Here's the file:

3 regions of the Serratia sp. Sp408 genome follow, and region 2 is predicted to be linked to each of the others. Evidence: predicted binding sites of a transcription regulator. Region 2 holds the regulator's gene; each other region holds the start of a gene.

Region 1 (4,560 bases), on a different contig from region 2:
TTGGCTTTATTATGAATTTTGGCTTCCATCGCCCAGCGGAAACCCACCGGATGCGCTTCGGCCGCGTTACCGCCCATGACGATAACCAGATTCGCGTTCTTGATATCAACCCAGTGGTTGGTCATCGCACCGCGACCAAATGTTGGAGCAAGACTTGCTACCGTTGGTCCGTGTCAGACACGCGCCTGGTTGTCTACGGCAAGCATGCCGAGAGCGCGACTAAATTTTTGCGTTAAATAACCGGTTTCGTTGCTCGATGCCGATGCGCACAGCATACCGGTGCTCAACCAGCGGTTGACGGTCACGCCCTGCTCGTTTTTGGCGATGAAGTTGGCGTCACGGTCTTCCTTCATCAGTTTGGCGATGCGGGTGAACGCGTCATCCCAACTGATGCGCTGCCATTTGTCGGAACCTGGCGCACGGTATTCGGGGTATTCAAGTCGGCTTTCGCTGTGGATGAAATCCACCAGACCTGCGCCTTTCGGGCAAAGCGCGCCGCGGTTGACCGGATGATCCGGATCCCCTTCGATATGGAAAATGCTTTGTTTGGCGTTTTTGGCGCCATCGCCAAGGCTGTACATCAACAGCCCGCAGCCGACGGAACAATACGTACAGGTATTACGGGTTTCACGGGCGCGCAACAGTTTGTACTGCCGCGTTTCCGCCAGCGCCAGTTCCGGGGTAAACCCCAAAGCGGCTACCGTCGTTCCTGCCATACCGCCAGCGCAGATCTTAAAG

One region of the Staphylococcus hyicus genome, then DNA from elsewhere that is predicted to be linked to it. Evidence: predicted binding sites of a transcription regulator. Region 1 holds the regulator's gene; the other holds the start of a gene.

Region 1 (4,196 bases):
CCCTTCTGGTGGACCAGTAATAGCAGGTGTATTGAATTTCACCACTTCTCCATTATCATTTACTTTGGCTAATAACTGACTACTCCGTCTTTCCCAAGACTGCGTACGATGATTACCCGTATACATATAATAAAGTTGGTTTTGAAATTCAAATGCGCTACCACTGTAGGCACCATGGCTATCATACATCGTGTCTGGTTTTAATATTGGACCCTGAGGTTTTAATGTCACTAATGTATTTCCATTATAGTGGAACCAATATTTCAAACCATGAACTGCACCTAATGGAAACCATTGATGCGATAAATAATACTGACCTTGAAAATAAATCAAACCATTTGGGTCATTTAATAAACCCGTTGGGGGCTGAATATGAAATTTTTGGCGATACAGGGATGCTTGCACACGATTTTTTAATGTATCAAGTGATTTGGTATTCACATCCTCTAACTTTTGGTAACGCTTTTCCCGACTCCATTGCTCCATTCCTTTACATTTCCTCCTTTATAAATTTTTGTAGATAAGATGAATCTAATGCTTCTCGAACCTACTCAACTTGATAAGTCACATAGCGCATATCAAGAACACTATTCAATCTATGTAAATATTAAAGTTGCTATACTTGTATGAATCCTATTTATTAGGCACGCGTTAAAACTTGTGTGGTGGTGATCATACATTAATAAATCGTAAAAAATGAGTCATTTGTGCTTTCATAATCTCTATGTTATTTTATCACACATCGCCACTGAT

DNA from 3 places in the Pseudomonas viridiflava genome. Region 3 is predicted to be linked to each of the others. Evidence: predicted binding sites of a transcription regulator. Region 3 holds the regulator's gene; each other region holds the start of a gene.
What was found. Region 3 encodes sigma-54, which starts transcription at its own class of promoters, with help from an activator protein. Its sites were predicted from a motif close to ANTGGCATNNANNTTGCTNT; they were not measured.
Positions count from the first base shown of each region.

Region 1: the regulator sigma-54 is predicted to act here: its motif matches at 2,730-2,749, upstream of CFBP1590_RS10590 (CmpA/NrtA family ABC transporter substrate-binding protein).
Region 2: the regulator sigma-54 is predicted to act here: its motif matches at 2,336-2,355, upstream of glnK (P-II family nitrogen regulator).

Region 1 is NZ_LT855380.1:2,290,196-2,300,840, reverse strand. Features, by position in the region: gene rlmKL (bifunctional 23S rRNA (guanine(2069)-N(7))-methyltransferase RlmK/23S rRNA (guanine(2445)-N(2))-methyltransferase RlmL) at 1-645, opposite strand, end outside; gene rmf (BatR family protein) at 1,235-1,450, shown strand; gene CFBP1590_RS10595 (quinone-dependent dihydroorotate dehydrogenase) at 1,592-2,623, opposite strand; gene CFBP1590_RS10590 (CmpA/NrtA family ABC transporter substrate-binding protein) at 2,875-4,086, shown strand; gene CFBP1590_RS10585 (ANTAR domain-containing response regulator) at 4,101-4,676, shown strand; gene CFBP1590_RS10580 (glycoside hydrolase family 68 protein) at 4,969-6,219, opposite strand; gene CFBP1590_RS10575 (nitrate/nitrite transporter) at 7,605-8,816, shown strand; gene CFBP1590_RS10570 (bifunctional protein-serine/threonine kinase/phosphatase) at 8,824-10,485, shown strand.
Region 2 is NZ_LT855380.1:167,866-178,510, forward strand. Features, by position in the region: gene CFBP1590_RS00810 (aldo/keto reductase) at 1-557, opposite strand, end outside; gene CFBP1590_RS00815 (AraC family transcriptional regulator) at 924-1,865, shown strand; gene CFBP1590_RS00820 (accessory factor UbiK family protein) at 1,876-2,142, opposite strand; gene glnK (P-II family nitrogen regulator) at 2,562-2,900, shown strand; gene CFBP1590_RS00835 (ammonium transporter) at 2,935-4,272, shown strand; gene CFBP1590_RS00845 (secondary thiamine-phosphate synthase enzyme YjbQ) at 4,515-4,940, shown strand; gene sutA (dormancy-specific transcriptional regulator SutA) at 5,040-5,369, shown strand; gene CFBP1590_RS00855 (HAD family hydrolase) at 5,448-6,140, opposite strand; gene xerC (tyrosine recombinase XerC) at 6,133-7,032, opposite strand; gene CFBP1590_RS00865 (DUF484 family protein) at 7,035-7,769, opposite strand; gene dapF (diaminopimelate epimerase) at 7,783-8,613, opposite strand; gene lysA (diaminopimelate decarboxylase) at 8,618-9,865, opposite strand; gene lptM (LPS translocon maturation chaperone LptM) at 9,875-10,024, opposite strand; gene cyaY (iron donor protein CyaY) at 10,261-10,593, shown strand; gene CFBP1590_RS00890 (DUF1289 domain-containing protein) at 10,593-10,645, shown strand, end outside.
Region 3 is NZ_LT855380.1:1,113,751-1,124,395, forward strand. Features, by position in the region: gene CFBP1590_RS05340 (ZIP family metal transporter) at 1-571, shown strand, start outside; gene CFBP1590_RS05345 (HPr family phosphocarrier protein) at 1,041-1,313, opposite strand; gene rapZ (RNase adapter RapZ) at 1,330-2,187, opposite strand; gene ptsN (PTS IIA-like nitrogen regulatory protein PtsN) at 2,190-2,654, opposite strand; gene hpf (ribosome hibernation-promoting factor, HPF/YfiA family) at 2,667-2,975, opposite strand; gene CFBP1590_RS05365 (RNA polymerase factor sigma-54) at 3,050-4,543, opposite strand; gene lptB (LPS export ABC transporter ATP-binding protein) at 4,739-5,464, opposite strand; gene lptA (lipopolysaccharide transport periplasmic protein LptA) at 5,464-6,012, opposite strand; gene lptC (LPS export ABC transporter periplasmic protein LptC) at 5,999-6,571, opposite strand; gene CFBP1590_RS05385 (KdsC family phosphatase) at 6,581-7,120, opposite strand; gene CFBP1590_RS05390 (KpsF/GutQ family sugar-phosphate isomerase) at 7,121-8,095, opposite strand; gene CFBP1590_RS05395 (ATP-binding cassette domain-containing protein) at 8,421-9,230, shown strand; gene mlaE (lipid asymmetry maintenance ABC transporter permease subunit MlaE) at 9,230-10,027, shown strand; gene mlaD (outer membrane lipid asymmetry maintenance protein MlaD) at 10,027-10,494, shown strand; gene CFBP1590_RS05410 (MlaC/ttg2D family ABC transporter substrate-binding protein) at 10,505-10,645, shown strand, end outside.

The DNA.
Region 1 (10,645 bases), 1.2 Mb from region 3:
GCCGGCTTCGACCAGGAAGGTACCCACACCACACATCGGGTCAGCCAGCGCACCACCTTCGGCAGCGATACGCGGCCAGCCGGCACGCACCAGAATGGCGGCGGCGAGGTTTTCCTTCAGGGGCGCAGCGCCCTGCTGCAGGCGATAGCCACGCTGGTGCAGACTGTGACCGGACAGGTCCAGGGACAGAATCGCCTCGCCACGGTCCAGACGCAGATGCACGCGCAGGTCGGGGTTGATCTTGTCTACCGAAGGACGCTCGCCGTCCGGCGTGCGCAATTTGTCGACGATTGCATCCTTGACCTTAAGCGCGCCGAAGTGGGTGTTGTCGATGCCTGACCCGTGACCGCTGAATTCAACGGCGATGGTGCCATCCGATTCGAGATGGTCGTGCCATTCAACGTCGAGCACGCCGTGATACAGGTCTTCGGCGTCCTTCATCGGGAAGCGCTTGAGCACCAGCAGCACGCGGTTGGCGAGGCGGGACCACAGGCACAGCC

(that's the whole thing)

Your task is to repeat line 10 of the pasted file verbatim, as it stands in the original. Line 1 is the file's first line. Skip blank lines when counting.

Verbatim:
Region 1: the regulator sigma-54 is predicted to act here: its motif matches at 2,730-2,749, upstream of CFBP1590_RS10590 (CmpA/NrtA family ABC transporter substrate-binding protein).